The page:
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Ex-Candidate Scott McInnis Blasts New Video Game

By Gene Davis, DENVER DAILY NEWS

Former Republican Congressman and former gubernatorial candidate Scott McInnis stepped back into the spotlight yesterday with a co-authored letter blasting a new video game that lets people play as the Taliban and kill U.S. troops.

In the letter, McInnis and Bentley Rayburn, a retired U.S. Air Force General, ask the Colorado Retailers Association to urge all member retail outlets to not carry the latest “Medal of Honor” video game. McInnis and Rayburn believe the game, which is being put out by Electronic Arts (EA), is “an offensive and vulgar product” that shouldn’t be sold because it allows gamers to play as the Taliban for the multiplayer part of the game.

“This is a complete disgrace, and out of respect to our troops no retailer in Colorado should sell it,” says the letter.

Meanwhile, Colorado Retail Council (CRC) President Christopher Howes said that the nonprofit could potentially violate federal antitrust laws if it called for its members to boycott a particular product.

“We respect the First Amendment rights of video game publishers and other entertainment companies, as well as the rights of each retailer to make a determination, based on its own analysis, whether to carry a particular product on its shelves,” Howes said in an e-mail.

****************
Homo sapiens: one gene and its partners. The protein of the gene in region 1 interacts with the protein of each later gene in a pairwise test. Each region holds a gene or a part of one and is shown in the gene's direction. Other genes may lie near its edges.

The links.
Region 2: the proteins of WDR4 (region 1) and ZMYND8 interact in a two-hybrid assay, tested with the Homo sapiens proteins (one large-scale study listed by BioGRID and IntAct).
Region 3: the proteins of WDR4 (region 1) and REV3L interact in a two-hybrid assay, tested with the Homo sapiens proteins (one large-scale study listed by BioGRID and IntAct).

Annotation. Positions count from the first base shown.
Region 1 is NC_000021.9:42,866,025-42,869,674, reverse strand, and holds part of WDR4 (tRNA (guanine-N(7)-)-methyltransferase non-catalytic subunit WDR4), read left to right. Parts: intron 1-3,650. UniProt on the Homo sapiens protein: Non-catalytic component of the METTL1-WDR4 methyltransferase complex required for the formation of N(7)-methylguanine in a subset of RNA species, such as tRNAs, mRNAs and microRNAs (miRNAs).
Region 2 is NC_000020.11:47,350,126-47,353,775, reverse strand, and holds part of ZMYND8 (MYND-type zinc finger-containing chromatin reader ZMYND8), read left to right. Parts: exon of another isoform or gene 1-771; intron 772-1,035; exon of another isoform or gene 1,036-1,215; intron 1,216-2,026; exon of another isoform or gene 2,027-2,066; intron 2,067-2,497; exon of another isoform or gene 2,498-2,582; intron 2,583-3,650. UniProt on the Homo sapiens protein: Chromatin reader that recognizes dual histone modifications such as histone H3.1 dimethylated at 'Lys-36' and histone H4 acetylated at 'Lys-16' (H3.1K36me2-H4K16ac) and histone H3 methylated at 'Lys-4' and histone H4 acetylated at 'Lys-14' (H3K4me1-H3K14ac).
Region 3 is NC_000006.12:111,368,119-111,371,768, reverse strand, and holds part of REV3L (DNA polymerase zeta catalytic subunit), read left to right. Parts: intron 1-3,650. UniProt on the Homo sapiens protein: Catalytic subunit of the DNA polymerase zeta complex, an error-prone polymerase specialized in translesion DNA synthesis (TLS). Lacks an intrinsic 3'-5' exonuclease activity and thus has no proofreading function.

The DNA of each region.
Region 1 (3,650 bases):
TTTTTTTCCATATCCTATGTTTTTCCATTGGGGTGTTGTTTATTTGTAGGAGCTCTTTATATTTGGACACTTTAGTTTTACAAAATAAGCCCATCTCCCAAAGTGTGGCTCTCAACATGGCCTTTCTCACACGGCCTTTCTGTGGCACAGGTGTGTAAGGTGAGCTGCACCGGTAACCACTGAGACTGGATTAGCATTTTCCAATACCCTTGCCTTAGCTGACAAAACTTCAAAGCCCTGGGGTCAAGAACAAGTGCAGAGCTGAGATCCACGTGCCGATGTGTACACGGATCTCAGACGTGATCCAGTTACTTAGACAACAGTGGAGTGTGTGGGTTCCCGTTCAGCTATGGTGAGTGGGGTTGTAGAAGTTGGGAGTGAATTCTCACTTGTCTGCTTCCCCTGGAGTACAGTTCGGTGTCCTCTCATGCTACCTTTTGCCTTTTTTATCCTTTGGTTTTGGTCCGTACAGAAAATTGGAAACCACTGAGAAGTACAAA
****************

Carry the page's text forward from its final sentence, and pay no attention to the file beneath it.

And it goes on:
Regardless of the opposition, the newest “Medal of Honor” is poised to be a big success. EA recently announced that “Medal of Honor” hit a new franchise record with the number of pre-sell copies people have bought. The milestone positions “Medal of Honor” alongside EA’s top pre-selling games, and there is still plenty of time remaining until the game hits retail shelves on Oct. 12, according the game company.

“Medal of Honor” is a reboot of the first-person shooter franchise and introduces players to the Tier 1 Operator, an elite warrior in the U.S. military who takes on missions “no one else can handle.” The game has been riding a wave of hype, with GameSpy awarding the title “Best Multiplayer of E3 2010.”

Adam Harpold, manager of GameStop, 757 E. 20th Ave., thinks it’s “relatively stupid” that people are taking issue with “Medal of Honor” because it’s just a video game. He said that games such as the wartime simulator strive for realism, and that anyone who doesn’t want their kid or themselves to play the mature-rated game shouldn’t buy it.

“For me, it’s meant to be a wartime simulation. If you dumb it down at all you’re just taking away from the overall effect,” he said. “That’s not something you want to do.”

But Denver-area Vietnam veteran Donald McNeely believes a line needs to be drawn somewhere and that it’s “unthinkable” to release a game allowing people to play as the Taliban. McInnis and Rayburn added in the letter that the Afghanistan-centered game being released as the Afghanistan war is still going on is “particularly offensive.”

“Officials of Electronic Arts Corporation should also rethink selling this video game,” they say in the letter. “In their quest for profit, can these officials look into the eyes of those who have lost loved ones serving our country in Afghanistan with a clear conscious? Where is the respect for our soldiers?”

For their part, U.S. military installations throughout the world have banned the game’s sale in their post and base exchanges.

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